Parents need to know that No Time to Die is the 25th James Bond movie and the fifth with Daniel Craig in the lead role. It's more epic, tragic, and emotional than is typical for the franchise, and, despite its length (163 minutes), it's worth seeing for teen and adult fans. Expect the usual guns and shooting, fighting, chases, crashes, and stunts. While there's little blood, characters are killed, some by gruesome, face-blistering chemical weapons. A child and a teen are in peril at different points; the teen shoots a gun and falls into an icy lake. Characters kiss passionately and lie in bed together; there's the suggestion of nudity, but nothing explicit is shown. Infrequent language includes a use of "f--k" and a use of "s--t," plus "ass," "Jesus Christ," etc. Characters drink frequently in social situations, and one minor character appears drunk. Smoking is also shown. While there are more diverse representations here than in previous Bond movies, it does still perpetuate the stereotype that people with disabilities are villainous. To stay in the loop on more movies like this, you can sign up for weekly Family Movie Night emails.
Is It Any Good?
Overlong and with some weak (and confusing) spots, this outing still has a grand, tragic arc, with spectacular action and characters -- both James Bond and the others -- who feel more human. Directed by Cary Joji Fukunaga, No Time to Die certainly could have been trimmed a bit shorter than its 2 hours and 43 minutes. A comic Russian scientist (David Dencik) is a bit much; he recalls -- and pales in comparison to -- Alan Cumming's Boris Grishenko in GoldenEye (1995). And the attempt to keep the villain's identity a secret, when Rami Malek is second-billed, seems needlessly convoluted. (Malek gives a Bela Lugosi-like performance, slathered in Boris Karloff-like makeup.) But the movie's confidence in both its action and its characters is infectious.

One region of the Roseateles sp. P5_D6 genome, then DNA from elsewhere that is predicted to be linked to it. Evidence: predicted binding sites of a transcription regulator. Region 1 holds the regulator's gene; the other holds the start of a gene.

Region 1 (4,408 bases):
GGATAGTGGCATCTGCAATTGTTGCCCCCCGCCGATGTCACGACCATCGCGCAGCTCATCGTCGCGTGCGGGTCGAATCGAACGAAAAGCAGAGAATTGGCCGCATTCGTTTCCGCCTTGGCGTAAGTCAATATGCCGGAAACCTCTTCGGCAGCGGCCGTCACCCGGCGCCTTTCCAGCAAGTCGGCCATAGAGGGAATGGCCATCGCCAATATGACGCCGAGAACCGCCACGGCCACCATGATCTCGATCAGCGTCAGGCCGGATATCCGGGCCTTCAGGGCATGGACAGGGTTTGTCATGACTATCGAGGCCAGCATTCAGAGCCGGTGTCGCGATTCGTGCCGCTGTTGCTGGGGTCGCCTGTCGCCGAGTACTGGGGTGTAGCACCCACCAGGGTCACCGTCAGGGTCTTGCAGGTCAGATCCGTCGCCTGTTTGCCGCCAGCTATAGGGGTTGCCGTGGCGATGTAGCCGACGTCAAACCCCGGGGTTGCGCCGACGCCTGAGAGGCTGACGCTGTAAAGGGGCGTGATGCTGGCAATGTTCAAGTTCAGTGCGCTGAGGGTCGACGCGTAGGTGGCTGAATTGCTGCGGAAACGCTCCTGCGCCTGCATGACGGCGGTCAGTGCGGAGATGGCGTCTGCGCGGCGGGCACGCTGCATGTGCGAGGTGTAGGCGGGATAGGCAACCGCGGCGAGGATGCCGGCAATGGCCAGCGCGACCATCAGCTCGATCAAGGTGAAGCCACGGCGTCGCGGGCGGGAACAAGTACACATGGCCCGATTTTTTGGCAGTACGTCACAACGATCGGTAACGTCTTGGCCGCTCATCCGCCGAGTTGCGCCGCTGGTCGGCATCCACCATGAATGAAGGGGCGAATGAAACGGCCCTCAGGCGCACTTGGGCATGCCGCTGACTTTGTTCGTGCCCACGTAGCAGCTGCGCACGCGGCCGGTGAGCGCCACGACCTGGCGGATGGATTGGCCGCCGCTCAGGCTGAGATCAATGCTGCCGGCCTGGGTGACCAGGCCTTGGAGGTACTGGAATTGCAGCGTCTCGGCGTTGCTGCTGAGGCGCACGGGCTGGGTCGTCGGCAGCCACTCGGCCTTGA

Craig feels totally alive here, pulling off incredible stunts. Yet his quieter scenes are even more impressive. He's allowed to feel rage, regret, even caring. While No Time to Die includes the standard Bond vodka martini, tuxedo, watch, car, and "Bond, James Bond" tagline, it's not just another formulaic entry. It shares DNA (and a song) with the series' most unique entry, On Her Majesty's Secret Service, and it's thematically similar to both The Dark Knight Returns and Logan, increasing its scope but also deepening its emotional intensity. The notably (especially for Bond) diverse supporting cast gets many moments to show their own emotions and developments, rather than merely being there to serve or react to 007 (perhaps credit for that is due to co-screenwriter Phoebe Waller-Bridge?). Ana de Armas and Lashana Lynch in particular would be most welcome back in any future movies.
Did we miss something on diversity?
Research shows a connection between kids' healthy self-esteem and positive portrayals in media. That's why we've added a new "Diverse Representations" section to our reviews that will be rolling out on an ongoing basis. You can help us help kids by suggesting a diversity update.